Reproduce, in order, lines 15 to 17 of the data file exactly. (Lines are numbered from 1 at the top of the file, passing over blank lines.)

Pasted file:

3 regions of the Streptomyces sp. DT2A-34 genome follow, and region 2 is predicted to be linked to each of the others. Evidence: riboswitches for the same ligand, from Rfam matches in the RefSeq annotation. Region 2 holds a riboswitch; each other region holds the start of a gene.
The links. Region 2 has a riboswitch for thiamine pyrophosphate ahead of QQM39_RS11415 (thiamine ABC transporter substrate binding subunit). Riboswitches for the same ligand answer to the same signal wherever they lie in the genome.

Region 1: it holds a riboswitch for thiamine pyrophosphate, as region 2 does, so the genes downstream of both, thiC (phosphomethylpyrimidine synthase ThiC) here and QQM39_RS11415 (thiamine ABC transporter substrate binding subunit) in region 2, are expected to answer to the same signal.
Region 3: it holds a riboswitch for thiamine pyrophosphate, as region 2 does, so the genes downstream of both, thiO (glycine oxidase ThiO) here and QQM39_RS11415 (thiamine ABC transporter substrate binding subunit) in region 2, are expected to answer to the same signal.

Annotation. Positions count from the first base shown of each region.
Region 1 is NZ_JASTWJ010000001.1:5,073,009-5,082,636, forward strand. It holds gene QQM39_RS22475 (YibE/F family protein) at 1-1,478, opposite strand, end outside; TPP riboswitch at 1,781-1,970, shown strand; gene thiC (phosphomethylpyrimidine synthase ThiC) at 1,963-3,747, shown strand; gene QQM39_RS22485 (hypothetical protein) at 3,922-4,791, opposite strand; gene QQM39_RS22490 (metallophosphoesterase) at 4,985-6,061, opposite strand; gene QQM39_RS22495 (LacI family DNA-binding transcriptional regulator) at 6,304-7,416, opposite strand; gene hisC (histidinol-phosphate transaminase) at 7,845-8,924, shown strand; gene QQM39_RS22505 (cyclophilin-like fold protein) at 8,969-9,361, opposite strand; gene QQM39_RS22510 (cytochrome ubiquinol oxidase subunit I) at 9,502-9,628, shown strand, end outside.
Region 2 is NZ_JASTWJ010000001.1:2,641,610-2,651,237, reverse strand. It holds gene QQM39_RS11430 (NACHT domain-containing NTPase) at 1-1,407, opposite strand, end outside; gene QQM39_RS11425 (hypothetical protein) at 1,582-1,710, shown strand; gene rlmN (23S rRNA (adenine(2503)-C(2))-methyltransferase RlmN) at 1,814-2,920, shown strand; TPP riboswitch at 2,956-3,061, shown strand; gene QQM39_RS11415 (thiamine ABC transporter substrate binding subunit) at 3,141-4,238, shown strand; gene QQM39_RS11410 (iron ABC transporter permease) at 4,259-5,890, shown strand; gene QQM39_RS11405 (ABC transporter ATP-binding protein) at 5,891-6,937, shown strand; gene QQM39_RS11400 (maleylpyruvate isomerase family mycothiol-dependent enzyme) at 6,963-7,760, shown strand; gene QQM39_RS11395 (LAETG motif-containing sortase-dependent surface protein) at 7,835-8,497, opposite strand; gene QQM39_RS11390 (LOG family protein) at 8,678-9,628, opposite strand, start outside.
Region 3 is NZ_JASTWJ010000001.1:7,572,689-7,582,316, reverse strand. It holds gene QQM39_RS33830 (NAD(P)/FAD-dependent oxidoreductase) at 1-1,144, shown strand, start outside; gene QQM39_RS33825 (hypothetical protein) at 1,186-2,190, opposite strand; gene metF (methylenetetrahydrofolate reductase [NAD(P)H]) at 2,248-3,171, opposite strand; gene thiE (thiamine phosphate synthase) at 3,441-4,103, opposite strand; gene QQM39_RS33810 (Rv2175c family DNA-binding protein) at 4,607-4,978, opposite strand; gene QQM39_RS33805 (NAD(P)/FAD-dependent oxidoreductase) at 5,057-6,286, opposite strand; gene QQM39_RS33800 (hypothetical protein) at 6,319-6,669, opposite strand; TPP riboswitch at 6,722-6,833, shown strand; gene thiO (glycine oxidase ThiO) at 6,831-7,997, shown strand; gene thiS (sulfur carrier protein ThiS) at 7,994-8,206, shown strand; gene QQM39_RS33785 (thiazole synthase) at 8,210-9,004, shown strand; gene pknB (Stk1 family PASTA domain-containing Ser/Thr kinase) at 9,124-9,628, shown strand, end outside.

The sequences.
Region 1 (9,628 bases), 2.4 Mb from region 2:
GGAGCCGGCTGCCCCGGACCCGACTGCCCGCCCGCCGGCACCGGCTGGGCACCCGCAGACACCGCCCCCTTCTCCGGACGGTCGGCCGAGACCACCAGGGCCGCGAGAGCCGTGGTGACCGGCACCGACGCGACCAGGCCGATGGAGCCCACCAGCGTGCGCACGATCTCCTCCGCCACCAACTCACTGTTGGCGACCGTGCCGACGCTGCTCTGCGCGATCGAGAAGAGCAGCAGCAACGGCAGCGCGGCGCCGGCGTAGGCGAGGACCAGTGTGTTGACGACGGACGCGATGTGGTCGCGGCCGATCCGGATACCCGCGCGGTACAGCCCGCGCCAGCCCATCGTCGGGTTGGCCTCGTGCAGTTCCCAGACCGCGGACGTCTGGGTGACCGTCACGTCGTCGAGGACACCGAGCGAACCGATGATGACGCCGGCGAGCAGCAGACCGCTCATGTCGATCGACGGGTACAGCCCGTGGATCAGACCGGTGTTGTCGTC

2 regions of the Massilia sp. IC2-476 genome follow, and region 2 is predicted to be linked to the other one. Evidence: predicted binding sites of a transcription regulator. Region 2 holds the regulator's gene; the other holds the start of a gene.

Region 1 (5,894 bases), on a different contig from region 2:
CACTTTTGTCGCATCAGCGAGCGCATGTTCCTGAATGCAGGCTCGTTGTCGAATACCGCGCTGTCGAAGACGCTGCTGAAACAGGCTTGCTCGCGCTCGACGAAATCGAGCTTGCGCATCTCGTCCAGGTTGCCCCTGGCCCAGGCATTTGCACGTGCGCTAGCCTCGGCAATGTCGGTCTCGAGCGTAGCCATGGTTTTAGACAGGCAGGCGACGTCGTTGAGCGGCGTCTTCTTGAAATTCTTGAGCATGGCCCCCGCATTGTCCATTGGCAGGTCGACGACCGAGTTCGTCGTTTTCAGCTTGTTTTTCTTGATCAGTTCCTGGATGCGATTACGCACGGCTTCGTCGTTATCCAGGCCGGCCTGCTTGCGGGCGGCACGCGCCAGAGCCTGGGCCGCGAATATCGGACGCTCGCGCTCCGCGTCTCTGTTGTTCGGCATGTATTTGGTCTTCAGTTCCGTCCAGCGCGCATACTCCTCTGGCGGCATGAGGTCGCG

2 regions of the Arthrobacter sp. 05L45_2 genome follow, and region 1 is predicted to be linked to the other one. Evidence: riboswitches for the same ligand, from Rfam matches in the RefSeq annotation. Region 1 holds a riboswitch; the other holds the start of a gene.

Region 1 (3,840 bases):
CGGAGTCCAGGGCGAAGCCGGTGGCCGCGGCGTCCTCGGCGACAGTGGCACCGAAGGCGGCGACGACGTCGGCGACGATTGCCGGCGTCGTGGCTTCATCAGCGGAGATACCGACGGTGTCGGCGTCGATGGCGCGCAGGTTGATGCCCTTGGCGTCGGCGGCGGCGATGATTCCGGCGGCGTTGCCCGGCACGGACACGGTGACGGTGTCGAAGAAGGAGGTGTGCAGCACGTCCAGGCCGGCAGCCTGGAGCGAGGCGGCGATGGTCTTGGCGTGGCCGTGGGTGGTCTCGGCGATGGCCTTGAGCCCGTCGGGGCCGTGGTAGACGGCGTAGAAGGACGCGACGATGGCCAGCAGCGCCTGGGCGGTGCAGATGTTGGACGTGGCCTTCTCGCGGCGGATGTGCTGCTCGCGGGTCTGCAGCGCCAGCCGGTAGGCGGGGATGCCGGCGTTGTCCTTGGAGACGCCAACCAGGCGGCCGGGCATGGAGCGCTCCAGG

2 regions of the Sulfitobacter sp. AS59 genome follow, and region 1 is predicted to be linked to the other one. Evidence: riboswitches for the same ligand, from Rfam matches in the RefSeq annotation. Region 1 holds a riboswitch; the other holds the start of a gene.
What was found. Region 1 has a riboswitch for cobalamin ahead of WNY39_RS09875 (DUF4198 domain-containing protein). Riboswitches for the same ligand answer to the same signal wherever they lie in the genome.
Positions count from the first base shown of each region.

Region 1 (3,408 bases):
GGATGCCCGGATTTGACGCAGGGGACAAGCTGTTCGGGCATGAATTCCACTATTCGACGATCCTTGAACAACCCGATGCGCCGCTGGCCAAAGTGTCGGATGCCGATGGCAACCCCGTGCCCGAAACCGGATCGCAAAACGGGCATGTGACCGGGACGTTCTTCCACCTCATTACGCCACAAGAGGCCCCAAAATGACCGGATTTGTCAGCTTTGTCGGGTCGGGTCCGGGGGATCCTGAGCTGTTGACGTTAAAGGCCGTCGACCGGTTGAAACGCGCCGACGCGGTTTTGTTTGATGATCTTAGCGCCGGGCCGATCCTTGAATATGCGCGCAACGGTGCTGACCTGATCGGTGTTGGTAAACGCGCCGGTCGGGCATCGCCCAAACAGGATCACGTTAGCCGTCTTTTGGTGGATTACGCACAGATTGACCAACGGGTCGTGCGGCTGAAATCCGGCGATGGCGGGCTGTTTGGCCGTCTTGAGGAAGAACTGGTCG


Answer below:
2 regions of the Arthrobacter sp. 05L45_2 genome follow, and region 1 is predicted to be linked to the other one. Evidence: riboswitches for the same ligand, from Rfam matches in the RefSeq annotation. Region 1 holds a riboswitch; the other holds the start of a gene.

Region 1 (3,840 bases):
CGGAGTCCAGGGCGAAGCCGGTGGCCGCGGCGTCCTCGGCGACAGTGGCACCGAAGGCGGCGACGACGTCGGCGACGATTGCCGGCGTCGTGGCTTCATCAGCGGAGATACCGACGGTGTCGGCGTCGATGGCGCGCAGGTTGATGCCCTTGGCGTCGGCGGCGGCGATGATTCCGGCGGCGTTGCCCGGCACGGACACGGTGACGGTGTCGAAGAAGGAGGTGTGCAGCACGTCCAGGCCGGCAGCCTGGAGCGAGGCGGCGATGGTCTTGGCGTGGCCGTGGGTGGTCTCGGCGATGGCCTTGAGCCCGTCGGGGCCGTGGTAGACGGCGTAGAAGGACGCGACGATGGCCAGCAGCGCCTGGGCGGTGCAGATGTTGGACGTGGCCTTCTCGCGGCGGATGTGCTGCTCGCGGGTCTGCAGCGCCAGCCGGTAGGCGGGGATGCCGGCGTTGTCCTTGGAGACGCCAACCAGGCGGCCGGGCATGGAGCGCTCCAGG